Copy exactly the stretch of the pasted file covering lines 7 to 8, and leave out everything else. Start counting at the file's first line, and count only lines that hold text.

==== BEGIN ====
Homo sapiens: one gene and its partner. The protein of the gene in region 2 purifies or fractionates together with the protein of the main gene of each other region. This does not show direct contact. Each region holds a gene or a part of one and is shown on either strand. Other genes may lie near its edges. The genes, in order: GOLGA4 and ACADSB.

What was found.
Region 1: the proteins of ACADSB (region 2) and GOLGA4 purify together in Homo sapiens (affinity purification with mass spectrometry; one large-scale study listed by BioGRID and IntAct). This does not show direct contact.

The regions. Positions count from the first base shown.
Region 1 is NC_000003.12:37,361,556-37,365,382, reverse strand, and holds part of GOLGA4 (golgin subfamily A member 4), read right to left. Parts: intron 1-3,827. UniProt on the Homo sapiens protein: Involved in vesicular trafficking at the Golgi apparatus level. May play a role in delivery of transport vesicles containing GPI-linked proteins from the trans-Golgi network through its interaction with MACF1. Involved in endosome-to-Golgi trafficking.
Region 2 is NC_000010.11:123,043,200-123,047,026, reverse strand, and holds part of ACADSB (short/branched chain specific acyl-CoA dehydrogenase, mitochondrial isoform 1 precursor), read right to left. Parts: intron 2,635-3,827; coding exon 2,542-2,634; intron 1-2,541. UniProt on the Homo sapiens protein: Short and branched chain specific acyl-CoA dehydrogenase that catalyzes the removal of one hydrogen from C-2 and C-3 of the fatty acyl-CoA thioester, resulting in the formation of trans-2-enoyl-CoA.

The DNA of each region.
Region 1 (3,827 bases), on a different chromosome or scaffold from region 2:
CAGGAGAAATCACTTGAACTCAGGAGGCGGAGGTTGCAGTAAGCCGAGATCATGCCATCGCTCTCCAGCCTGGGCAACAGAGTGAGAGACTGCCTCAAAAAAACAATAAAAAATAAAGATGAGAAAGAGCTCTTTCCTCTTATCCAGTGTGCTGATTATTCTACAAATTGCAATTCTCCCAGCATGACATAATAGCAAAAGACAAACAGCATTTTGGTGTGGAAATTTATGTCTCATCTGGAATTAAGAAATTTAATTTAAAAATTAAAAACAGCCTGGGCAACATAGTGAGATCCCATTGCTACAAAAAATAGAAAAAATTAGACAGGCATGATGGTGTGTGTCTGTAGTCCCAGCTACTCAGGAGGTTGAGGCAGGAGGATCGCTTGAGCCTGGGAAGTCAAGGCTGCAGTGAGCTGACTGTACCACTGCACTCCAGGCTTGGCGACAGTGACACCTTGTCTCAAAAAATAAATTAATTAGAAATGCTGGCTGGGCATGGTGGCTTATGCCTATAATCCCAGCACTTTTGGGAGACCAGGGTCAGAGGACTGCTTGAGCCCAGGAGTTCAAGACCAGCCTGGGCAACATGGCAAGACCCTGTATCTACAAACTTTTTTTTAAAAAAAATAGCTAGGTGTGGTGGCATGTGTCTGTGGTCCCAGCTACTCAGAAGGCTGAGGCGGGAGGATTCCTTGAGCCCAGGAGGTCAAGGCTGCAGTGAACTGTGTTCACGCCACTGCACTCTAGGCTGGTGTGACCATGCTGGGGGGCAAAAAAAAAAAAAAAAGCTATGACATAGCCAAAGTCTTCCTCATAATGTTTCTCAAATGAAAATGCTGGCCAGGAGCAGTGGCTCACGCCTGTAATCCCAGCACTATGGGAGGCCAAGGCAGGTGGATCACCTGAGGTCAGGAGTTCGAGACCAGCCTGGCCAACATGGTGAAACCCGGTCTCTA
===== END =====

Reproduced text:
The DNA of each region.
Region 1 (3,827 bases), on a different chromosome or scaffold from region 2: